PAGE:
Shari Reiches and I recently hosted a virtual Town Hall, answering your top questions. It was a lot of fun, and you can watch a replay here. But as Shari often reminds me, my answers often can be, well, long-winded. Now, I don't think I am sesquipedalian or that my speech suffers from pleonasm, but nonetheless, I am going to share our answers in brief, lightning round form. Here goes...
What's the investment outlook for a Biden Administration?
While we don't make short-term market predictions, investors have many positives to look forward to with the Biden Administration—a gridlocked Congress (which investors tend to favor), low interest rates, a recovering economy, and vaccine distributions not too far off. The flipside—stocks are already expensive, having priced this good news in.
The bottom line: whether you lean left or right, don't make investing decisions based on politics. Think long-term. Markets have done well under both Republicans and Democrats, with a 10% average return for 4 year presidential terms going back to 1929.
Why own bonds when interest rates are so low?
Even with bond yields just off of historic lows, high-quality bonds still provide a powerful diversification effect, cushioning your portfolio from the inevitable downturns of the stock market. Cash yields may remain near zero for quite so time, so investors may pay a price for holding cash instead of bonds.
Will the big tech stocks continue to dominate?
They might for some time, but they are very expensive, as you are paying a big premium today for the future growth expectations already built into these stock prices. Over longer stretches of time, cheaper "value" stocks have done better than more expensive "growth" stocks, and it's likely that we will see value come back. Don't forget, we own both growth and value stocks, we just have a little more weight in value stocks than traditional index funds.
Does diversifying with international stocks still make sense?
Yes. While U.S. stocks have beaten international and emerging markets stocks over the last decade, we don't have too look to far back to find a decade in which the opposite happened—the "lost decade" beginning January 2000. Stocks outside the U.S. are trading at much cheaper valuations than U.S. stocks, and that may lead to higher returns going forward. Stay diversified. Own both U.S and non-U.S. stocks.
What kind of returns can I expect going forward?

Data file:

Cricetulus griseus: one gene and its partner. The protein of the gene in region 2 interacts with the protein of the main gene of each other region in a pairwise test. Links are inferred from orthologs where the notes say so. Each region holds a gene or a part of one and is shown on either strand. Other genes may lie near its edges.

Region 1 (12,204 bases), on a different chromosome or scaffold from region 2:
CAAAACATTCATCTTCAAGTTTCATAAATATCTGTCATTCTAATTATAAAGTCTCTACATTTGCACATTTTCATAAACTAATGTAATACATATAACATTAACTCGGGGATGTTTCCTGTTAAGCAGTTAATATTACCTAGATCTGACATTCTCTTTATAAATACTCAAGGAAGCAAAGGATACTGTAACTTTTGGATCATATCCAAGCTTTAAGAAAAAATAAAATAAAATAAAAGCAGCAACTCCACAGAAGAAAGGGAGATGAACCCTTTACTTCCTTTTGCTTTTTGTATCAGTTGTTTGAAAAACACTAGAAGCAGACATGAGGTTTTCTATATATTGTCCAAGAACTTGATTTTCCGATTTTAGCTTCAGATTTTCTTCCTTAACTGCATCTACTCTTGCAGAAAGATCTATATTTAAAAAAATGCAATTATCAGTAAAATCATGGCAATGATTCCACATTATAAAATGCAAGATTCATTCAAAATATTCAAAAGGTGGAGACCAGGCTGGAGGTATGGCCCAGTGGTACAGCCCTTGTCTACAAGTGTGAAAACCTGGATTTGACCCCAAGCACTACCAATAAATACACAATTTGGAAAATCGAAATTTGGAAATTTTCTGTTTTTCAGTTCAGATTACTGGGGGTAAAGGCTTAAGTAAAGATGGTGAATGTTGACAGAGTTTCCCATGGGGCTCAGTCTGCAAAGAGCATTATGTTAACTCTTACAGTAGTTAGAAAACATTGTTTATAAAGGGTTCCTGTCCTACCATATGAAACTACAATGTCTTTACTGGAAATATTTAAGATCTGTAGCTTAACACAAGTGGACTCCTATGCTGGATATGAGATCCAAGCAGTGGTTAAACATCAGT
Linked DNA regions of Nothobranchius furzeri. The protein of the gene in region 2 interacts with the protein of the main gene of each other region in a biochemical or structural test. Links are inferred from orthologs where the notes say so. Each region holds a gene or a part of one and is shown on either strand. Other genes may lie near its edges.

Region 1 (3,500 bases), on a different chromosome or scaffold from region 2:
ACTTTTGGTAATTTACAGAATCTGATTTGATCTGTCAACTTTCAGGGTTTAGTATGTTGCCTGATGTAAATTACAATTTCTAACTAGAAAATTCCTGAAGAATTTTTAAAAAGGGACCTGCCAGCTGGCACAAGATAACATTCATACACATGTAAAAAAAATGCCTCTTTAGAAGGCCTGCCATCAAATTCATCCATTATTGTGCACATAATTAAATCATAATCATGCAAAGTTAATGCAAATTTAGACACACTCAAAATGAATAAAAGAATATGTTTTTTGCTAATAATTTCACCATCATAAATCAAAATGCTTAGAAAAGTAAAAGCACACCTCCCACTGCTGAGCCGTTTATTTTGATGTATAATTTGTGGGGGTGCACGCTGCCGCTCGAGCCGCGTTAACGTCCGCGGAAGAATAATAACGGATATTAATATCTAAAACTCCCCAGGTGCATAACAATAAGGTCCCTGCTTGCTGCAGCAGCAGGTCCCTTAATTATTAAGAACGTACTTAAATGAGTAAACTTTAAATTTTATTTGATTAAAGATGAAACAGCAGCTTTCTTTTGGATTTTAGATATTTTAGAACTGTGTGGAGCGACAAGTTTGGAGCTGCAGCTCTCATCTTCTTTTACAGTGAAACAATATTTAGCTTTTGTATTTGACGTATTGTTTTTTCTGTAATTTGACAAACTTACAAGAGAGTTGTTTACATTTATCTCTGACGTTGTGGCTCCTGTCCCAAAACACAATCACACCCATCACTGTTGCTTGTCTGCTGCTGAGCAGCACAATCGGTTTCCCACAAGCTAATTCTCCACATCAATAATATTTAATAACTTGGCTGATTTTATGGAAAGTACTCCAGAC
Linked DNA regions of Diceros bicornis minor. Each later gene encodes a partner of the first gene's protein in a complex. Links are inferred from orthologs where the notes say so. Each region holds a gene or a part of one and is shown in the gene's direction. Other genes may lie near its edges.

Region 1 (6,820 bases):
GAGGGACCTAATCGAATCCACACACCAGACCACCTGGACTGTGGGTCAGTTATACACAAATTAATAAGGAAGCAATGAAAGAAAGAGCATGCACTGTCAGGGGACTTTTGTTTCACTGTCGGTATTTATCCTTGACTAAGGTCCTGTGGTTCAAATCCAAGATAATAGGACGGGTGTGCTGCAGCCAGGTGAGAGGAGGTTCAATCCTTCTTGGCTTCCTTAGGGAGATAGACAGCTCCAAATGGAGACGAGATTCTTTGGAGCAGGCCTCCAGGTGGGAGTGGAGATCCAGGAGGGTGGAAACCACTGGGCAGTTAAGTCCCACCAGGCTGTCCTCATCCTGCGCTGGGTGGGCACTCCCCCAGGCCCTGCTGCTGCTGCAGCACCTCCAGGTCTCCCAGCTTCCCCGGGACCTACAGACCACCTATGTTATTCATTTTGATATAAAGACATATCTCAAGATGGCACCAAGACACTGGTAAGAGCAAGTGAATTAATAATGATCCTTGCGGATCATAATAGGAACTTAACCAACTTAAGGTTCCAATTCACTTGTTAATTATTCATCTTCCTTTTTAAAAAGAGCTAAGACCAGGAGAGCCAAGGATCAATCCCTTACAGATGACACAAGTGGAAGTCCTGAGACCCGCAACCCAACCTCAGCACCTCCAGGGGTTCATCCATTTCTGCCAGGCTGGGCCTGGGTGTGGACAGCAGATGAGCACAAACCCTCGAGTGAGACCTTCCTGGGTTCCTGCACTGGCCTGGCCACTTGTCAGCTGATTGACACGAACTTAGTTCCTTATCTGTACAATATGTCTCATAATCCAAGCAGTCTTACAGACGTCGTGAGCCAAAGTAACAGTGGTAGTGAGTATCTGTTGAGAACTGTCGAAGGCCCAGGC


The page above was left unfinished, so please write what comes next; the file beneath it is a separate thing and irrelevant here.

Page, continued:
Investment returns over the next 10 years may be lower than the last 10. Vanguard1 projects U.S stock returns in the range of 3.9% to 5.9%, with value stocks doing better than growth stocks. Non-U.S. stocks are expected to have somewhat higher returns, in the range of 7.4% to 9.4%. Bond returns are projected to be low, less than 2%. As such, we have been proactive with clients, using conservative expected returns in our clients' financial plans.
David Rappaport, CFP®
David is the Co-Founder of Rappaport Reiches Capital Management. He acts as personal CFO to entrepreneurs and corporate executives, providing organization and clarity in their finances. Please connect with David below. He loves to talk about investing, financial planning, and Aspiritech, a non-profit hiring individuals on the autism spectrum.
1. Source: Vanguard Investment Strategy Group Market Perspectives October 2020. The projections or other information generated by the Vanguard Capital Markets Model® regarding the likelihood of various investment outcomes are hypothetical in nature, do not reflect actual investment results, and are not guarantees of future results. Distribution of return outcomes from the VCMM are derived from 10,000 simulations for each modeled asset class. Simulations are as of June 30, 2020. Results from the model may vary with each use and over time. These probabilistic return assumptions depend on current market conditions and, as such, may change over time. The VCMM projections are based on a statistical analysis of historical data. Future returns may behave differently from the historical patterns captured in the VCMM. More important, the VCMM may be underestimating extreme negative scenarios unobserved in the historical period on which the model estimation is based. All investing is subject to risk, including possible loss of principal.
The author does not intend to provide investment, legal or tax advice as these materials are for general educational purposes only. Please consult your legal, tax or investment professional for advice on your particular situation. This material is derived from sources believed to be reliable, but its accuracy and the opinions based thereon are not guaranteed. It is not intended to be a solicitation, offer or recommendation to acquire or dispose of any investment or to engage in any other transaction. Investing involves risk including the possible loss of principal. Past performance does not guarantee future results. Please refer to RRCM’s Form ADV Part 2 for additional disclosures regarding RRCM and its practices.